The possibility of marginal malnutrition in so-called normal persons has been a subject of increasing interest in recent years. When malnutrition has reached the point where definite deficiency disease or marked wasting and dehydration have developed, the diagnosis is easy. In the prodromal states, however, no method has been presented whereby malnutrition can be determined except from the history or by the rather complex quantitative analysis for vitamins or other factors, i. e., procedures which are not very specific and which present technical difficulties to the practicing physician.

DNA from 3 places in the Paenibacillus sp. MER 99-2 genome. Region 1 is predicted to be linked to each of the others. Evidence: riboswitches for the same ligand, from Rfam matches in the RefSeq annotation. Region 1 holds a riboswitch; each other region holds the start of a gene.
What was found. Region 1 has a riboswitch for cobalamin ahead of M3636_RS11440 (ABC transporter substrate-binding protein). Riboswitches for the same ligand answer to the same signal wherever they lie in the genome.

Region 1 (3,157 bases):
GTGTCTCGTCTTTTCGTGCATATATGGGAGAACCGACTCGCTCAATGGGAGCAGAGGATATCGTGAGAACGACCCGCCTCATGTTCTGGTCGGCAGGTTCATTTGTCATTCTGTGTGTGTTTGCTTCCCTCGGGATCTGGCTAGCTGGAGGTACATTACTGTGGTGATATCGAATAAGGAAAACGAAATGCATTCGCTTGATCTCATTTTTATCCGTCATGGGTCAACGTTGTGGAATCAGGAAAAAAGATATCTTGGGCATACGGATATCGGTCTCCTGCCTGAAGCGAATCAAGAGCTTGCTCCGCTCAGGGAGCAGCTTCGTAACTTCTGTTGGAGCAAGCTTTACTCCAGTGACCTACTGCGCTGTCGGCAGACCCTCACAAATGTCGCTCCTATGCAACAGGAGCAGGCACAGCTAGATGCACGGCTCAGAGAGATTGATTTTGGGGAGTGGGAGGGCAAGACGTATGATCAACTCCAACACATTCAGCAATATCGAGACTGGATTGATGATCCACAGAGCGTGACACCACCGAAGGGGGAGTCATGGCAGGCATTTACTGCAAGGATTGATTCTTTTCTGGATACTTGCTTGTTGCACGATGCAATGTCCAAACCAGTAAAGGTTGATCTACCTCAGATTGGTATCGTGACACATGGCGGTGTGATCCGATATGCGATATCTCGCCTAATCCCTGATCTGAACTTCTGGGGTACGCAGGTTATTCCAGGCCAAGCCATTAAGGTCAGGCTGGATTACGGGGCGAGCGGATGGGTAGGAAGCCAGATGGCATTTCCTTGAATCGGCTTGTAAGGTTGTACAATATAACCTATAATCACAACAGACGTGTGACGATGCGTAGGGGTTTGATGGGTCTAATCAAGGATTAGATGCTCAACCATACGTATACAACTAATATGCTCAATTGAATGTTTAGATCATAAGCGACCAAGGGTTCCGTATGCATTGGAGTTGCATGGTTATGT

The diagnosis of developing malnutrition is an important one, especially in the case of the nervous type of patient, because malnutrition produces easy fatigability which, in turn, increases the severity of the subjective symptoms, such as nervous tension and irritability. An exact diagnostic procedure would be of great benefit not only in dealing with patients of the nervous type but in the